# Is saying a set is nowhere dense the same as saying a set has no interior?

I have two statements

"A set X is nowhere dense"

"A set X has no interior"

Are these both equivalent statement?

• Not quite: a set is nowhere dense if its closure has empty interior. – Brian M. Scott Aug 8 '16 at 19:16
• Note that having empty interior is not the same as having no interior. Every subset of a topological space has an interior (which may or may not be empty). The empty set (in the mainstream mathematics) does exist. – tomasz Aug 8 '16 at 19:28
• To add to @BrianM.Scott 's comment, the two notions are equivalent for closed sets. – Forever Mozart Aug 9 '16 at 0:08

No, $\mathbb{Q}\subset\mathbb{R}$ has an empty interior, but is dense in $\mathbb{R}$.

For possible future use by others, it might be helpful to dissect these notions a bit more systematically in a metric space setting to see what makes them different. In particular, this will show how being nowhere dense is a super-strong way of having empty interior.

$B(x,\epsilon)$ denotes the open ball centered at $x$ with radius $\epsilon,$ where $\epsilon > 0$ is assumed.

# $X$ has empty interior

This is equivalent to each of the following:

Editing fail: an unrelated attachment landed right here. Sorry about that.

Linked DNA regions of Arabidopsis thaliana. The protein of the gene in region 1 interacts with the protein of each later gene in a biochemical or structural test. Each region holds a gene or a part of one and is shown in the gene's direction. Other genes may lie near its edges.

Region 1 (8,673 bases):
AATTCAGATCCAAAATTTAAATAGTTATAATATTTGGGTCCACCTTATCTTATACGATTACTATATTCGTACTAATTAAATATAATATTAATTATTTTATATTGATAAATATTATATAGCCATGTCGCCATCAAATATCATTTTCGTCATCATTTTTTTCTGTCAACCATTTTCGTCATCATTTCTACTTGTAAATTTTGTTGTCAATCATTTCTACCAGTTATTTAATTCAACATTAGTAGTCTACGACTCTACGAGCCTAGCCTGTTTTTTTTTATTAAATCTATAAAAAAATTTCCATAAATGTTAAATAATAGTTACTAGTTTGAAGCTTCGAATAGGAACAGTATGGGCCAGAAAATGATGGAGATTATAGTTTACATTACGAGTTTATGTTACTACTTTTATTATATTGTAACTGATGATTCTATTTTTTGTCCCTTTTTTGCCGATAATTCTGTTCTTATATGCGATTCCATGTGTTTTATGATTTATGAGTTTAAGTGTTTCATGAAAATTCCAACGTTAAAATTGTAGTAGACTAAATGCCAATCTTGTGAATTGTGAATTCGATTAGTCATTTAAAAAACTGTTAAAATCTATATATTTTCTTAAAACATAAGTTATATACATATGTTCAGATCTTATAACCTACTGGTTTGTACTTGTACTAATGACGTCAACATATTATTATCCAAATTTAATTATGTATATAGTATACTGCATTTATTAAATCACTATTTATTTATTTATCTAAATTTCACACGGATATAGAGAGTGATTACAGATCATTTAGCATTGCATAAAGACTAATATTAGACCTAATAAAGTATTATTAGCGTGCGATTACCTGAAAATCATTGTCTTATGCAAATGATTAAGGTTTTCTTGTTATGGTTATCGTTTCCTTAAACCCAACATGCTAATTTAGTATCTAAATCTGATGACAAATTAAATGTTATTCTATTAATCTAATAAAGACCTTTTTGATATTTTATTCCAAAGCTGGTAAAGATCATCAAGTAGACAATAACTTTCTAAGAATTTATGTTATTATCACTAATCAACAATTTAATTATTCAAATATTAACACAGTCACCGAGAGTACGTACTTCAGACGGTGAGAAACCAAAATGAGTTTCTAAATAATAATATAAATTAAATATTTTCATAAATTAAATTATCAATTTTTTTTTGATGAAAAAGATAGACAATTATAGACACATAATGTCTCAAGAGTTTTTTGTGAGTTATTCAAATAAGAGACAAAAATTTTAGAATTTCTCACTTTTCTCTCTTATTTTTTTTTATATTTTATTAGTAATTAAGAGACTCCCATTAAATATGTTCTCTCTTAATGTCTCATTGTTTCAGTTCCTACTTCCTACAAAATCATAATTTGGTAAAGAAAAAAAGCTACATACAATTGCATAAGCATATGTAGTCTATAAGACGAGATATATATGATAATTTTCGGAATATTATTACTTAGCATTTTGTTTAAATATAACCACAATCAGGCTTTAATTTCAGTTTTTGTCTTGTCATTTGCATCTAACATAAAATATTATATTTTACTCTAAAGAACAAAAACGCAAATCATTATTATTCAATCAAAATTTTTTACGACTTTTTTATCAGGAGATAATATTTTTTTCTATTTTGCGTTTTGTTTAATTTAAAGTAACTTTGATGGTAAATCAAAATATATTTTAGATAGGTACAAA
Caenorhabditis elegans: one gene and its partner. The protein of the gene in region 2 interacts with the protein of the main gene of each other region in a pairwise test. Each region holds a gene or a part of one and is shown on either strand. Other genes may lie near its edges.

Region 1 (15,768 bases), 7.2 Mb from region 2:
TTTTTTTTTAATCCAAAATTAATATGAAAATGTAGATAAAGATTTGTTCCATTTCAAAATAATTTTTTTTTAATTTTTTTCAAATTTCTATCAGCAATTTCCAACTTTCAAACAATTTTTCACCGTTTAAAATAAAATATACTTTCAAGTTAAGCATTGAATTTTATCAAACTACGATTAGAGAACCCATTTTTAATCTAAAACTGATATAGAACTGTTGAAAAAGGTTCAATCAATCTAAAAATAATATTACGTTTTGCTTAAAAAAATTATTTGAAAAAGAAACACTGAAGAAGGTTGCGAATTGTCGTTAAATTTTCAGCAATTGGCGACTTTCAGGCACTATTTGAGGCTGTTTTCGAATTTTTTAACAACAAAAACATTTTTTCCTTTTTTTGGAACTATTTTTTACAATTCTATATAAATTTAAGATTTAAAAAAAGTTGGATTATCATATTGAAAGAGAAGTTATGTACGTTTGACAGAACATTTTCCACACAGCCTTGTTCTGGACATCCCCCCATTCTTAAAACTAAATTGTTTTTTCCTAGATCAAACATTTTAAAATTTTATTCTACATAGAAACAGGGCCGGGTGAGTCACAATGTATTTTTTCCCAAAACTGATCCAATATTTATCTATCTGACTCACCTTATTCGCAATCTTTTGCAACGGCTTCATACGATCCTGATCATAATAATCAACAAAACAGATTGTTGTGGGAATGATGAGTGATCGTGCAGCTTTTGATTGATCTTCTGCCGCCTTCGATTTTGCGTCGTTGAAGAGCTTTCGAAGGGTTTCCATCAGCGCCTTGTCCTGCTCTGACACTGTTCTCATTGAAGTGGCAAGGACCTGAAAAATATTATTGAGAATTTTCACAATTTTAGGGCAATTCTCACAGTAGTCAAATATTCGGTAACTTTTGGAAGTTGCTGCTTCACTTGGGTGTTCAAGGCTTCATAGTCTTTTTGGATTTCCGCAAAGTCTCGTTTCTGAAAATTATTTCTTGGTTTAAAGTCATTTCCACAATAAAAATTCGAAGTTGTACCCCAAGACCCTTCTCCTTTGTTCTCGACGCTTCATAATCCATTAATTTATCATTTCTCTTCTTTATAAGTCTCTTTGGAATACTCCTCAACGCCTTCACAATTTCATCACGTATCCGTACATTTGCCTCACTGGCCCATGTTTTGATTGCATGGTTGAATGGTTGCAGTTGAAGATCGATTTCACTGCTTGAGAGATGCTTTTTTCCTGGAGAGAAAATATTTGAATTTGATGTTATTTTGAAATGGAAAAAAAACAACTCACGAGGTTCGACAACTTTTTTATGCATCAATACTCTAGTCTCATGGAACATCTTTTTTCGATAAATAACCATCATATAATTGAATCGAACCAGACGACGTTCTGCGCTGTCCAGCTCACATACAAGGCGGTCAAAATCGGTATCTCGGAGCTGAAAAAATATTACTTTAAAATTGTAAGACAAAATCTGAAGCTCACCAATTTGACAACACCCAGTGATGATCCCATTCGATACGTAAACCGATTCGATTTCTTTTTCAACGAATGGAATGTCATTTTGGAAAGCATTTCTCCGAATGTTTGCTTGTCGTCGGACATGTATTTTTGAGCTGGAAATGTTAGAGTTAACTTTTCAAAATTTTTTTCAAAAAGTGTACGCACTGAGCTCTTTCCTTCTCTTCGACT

$X$ has no interior points.

For each $x$ in the space, $x$ is not an interior point of $X.$

For each $x$ in the space, there is no nonempty open set containing $x$ that is a subset of $X.$

For each $x$ in the space, there is no ball $B(x,\epsilon)$ that is a subset of $X.$

For each $x$ in the space, each ball $B(x,\epsilon)$ contains at least one point that belongs to the complement of $X.$

# $X$ is nowhere dense

This is equivalent to each of the following:

$X$ is not dense in each nonempty open set.

$X$ is not dense in each ball $B(x,\epsilon).$

For each $x$ in the space, each ball $B(x,\epsilon)$ is NOT densely filled with points from $X.$

For each $x$ in the space, each ball $B(x,\epsilon)$ contains at least one nonempty open set that is a subset of the complement of $X.$

For each $x$ in the space, each ball $B(x,\epsilon)$ contains at least one ball all of whose points belong to the complement of $X.$